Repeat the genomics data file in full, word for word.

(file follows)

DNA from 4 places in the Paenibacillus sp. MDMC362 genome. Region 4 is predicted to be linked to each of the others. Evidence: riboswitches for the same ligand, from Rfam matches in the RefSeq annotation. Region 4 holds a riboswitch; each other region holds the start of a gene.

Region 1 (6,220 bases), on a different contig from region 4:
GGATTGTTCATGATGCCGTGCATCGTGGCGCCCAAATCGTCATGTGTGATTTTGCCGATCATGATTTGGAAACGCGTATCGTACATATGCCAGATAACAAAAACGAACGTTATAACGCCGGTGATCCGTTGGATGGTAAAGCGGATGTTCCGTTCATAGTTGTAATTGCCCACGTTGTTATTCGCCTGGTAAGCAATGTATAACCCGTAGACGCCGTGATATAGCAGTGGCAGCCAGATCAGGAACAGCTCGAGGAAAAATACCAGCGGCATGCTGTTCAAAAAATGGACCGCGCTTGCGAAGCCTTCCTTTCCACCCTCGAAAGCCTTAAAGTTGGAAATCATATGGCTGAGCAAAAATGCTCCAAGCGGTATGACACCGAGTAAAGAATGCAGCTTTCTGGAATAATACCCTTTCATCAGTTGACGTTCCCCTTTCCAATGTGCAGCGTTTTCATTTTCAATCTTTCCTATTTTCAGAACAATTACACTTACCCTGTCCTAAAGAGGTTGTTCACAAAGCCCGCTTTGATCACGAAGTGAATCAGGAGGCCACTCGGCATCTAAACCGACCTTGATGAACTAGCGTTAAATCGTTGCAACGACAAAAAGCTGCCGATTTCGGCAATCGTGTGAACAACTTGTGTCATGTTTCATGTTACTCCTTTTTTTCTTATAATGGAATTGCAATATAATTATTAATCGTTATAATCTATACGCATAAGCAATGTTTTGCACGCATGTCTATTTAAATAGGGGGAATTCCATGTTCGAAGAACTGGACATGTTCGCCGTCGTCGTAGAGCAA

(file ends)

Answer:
DNA from 4 places in the Paenibacillus sp. MDMC362 genome. Region 4 is predicted to be linked to each of the others. Evidence: riboswitches for the same ligand, from Rfam matches in the RefSeq annotation. Region 4 holds a riboswitch; each other region holds the start of a gene.

Region 1 (6,220 bases), on a different contig from region 4:
GGATTGTTCATGATGCCGTGCATCGTGGCGCCCAAATCGTCATGTGTGATTTTGCCGATCATGATTTGGAAACGCGTATCGTACATATGCCAGATAACAAAAACGAACGTTATAACGCCGGTGATCCGTTGGATGGTAAAGCGGATGTTCCGTTCATAGTTGTAATTGCCCACGTTGTTATTCGCCTGGTAAGCAATGTATAACCCGTAGACGCCGTGATATAGCAGTGGCAGCCAGATCAGGAACAGCTCGAGGAAAAATACCAGCGGCATGCTGTTCAAAAAATGGACCGCGCTTGCGAAGCCTTCCTTTCCACCCTCGAAAGCCTTAAAGTTGGAAATCATATGGCTGAGCAAAAATGCTCCAAGCGGTATGACACCGAGTAAAGAATGCAGCTTTCTGGAATAATACCCTTTCATCAGTTGACGTTCCCCTTTCCAATGTGCAGCGTTTTCATTTTCAATCTTTCCTATTTTCAGAACAATTACACTTACCCTGTCCTAAAGAGGTTGTTCACAAAGCCCGCTTTGATCACGAAGTGAATCAGGAGGCCACTCGGCATCTAAACCGACCTTGATGAACTAGCGTTAAATCGTTGCAACGACAAAAAGCTGCCGATTTCGGCAATCGTGTGAACAACTTGTGTCATGTTTCATGTTACTCCTTTTTTTCTTATAATGGAATTGCAATATAATTATTAATCGTTATAATCTATACGCATAAGCAATGTTTTGCACGCATGTCTATTTAAATAGGGGGAATTCCATGTTCGAAGAACTGGACATGTTCGCCGTCGTCGTAGAGCAA